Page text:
Alzheimer's disease (AD) is the most common cause of dementia in the elderly, with tremendous impact on the affected individuals and the society. Definitive diagnosis can be achieved only by post mortem examination. Clinical diagnosis criteria currently applied in clinical practice for AD often fail to accurately discriminate between AD and non-AD dementia with up to 40% of misdiagnosed patients. Several published papers demonstrated that the pre-clinical phase of AD is characterized by an early rise in beta-amyloid accumulation into inter-neuronal space, followed by a severe synaptic dysfunction. Thus, beta-amyloid protein, detected in the cerebrospinal fluid, has been considered a specific AD biomarker. Molecular imaging of beta-amyloid deposits, with positron emission tomography (PET) and 18F-labeled radiopharmaceuticals such as 18F-florbetapir, 18F-florbetaben, and 18F-flutemetamol, has emerged as potential powerful tool for aiding AD diagnosis. The aim of the present paper is to review the existing literature on the clinical use of these new amyloid tracers in order to delineate their diagnostic value and limitations.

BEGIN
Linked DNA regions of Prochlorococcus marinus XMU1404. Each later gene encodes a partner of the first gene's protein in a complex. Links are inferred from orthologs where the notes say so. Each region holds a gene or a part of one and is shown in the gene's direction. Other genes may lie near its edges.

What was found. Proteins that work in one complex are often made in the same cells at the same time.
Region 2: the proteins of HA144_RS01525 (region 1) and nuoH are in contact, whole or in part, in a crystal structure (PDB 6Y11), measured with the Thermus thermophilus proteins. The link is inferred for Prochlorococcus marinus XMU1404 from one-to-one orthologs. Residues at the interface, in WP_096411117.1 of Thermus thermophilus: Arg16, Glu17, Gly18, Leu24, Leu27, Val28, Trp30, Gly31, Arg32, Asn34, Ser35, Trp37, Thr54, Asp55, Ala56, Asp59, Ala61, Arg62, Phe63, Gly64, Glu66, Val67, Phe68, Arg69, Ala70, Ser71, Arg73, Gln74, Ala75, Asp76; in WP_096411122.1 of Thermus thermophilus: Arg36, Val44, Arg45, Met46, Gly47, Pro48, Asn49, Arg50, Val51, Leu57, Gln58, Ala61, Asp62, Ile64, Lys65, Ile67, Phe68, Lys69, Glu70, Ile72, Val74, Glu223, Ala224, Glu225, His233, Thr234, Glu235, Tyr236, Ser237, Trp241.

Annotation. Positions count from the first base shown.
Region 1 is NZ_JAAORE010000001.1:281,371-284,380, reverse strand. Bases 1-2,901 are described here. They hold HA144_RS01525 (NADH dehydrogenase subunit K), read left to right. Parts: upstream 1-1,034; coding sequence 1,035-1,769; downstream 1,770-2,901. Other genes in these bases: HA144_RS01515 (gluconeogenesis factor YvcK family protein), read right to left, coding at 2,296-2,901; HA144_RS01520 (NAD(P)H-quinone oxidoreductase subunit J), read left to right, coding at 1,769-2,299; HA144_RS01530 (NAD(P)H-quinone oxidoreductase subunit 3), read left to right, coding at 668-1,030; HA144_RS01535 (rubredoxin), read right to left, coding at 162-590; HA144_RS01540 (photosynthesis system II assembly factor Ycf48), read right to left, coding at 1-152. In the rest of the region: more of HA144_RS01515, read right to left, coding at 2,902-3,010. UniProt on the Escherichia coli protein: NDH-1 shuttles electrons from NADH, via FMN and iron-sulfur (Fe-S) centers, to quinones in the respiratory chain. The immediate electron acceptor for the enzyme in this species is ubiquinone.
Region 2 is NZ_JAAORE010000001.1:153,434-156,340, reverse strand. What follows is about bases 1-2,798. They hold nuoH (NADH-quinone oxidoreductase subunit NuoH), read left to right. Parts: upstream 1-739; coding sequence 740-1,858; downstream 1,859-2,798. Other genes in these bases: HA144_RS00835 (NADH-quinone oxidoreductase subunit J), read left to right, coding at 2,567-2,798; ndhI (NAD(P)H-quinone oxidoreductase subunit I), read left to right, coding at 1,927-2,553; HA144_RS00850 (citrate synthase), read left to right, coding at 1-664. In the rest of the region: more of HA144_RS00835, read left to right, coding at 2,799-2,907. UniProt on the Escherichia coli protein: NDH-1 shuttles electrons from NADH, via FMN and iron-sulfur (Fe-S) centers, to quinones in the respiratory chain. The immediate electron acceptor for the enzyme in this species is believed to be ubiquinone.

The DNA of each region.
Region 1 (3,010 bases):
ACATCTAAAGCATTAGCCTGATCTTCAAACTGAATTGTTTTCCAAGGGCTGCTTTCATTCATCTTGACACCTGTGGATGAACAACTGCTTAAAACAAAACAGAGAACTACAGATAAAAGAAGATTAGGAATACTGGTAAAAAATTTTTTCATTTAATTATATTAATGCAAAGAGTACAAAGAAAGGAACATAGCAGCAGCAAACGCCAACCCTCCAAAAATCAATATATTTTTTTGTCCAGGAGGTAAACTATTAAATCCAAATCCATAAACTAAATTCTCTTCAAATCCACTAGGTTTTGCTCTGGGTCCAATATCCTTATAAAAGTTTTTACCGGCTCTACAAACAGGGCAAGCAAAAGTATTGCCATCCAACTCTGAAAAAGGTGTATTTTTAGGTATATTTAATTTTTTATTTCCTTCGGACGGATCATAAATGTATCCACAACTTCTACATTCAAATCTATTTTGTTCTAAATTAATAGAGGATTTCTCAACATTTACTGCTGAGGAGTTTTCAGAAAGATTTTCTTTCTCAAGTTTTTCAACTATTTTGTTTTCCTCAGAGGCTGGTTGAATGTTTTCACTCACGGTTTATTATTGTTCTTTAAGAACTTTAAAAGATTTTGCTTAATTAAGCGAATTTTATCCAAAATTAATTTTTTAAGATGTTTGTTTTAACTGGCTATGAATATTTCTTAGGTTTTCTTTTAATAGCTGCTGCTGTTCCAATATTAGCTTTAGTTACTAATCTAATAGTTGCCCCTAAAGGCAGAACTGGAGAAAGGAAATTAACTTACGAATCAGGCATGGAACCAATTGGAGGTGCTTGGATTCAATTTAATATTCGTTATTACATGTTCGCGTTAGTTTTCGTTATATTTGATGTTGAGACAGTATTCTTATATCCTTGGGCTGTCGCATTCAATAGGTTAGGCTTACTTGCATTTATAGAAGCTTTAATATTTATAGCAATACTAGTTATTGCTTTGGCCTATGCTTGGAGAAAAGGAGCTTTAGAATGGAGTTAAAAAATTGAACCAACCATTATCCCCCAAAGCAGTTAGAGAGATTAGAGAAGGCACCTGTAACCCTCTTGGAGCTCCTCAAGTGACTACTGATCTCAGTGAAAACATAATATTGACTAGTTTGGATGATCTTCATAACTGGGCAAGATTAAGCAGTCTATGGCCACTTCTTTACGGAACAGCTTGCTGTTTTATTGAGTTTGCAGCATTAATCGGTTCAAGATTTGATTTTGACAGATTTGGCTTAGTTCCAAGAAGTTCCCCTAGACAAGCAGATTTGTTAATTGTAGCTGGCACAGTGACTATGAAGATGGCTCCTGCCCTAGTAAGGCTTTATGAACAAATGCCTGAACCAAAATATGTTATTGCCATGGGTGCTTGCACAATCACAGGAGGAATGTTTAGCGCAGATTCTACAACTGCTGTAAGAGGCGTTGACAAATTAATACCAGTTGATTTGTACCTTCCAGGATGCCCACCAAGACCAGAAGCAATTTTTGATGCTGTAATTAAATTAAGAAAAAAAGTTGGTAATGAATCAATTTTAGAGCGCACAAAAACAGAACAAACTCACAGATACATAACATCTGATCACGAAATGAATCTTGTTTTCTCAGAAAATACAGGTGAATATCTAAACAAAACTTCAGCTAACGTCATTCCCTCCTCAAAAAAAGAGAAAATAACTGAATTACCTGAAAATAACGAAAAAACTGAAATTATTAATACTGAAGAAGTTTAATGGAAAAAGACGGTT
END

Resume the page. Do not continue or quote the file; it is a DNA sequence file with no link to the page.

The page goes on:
|Number of pages||14|
|Journal||American Journal of Nuclear Medicine and Molecular Imaging|
|Publication status||Published - Aug 20 2018|